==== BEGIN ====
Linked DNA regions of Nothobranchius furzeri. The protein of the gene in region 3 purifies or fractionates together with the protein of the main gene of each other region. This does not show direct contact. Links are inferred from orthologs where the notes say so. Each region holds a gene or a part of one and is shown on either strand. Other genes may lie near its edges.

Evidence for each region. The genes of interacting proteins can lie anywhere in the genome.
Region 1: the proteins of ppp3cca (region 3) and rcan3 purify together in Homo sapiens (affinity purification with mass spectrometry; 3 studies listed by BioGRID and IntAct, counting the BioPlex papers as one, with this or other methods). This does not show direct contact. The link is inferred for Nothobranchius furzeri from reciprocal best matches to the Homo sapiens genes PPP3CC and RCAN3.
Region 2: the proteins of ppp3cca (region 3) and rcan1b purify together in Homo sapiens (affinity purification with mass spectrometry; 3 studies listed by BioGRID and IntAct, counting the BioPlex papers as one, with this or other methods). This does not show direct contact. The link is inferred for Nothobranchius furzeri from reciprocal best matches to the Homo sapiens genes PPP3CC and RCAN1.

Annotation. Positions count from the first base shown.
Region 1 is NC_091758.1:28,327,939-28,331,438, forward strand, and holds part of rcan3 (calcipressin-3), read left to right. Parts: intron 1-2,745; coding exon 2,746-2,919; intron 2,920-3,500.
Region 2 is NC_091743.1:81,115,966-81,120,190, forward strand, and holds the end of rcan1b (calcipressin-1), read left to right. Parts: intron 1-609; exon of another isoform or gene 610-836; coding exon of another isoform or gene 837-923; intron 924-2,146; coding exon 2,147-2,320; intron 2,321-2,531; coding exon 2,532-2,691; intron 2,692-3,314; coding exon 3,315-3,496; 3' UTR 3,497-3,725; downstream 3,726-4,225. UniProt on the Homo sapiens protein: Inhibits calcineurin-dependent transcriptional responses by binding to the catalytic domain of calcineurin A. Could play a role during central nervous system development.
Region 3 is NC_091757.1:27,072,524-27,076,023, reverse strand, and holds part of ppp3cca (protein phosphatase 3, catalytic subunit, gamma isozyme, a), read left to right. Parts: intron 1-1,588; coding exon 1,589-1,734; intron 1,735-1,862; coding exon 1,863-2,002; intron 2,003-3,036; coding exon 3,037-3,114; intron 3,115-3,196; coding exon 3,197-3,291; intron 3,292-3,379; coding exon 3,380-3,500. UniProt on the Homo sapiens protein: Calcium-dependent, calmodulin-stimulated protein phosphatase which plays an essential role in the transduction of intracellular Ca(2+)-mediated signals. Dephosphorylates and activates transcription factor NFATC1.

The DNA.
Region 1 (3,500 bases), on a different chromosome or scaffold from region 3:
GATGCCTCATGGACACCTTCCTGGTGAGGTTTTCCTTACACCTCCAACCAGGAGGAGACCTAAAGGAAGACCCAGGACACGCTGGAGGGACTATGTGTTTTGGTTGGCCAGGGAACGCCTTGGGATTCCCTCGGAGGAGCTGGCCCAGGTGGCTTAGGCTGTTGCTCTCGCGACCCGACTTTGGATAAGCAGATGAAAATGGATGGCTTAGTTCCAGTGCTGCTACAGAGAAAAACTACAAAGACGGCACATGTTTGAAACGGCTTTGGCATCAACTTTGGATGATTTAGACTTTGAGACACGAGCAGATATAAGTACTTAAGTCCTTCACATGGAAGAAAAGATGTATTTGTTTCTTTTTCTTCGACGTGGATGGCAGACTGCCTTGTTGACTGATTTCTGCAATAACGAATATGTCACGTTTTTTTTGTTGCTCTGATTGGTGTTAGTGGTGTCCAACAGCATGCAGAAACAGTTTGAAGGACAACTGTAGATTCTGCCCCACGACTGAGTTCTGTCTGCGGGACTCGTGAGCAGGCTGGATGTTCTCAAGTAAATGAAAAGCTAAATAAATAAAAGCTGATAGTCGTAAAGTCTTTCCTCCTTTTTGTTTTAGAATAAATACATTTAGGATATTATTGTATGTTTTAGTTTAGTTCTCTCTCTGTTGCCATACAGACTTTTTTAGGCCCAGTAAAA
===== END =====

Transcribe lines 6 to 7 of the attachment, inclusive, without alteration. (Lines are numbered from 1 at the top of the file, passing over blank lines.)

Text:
Region 1 is NC_091758.1:28,327,939-28,331,438, forward strand, and holds part of rcan3 (calcipressin-3), read left to right. Parts: intron 1-2,745; coding exon 2,746-2,919; intron 2,920-3,500.
Region 2 is NC_091743.1:81,115,966-81,120,190, forward strand, and holds the end of rcan1b (calcipressin-1), read left to right. Parts: intron 1-609; exon of another isoform or gene 610-836; coding exon of another isoform or gene 837-923; intron 924-2,146; coding exon 2,147-2,320; intron 2,321-2,531; coding exon 2,532-2,691; intron 2,692-3,314; coding exon 3,315-3,496; 3' UTR 3,497-3,725; downstream 3,726-4,225. UniProt on the Homo sapiens protein: Inhibits calcineurin-dependent transcriptional responses by binding to the catalytic domain of calcineurin A. Could play a role during central nervous system development.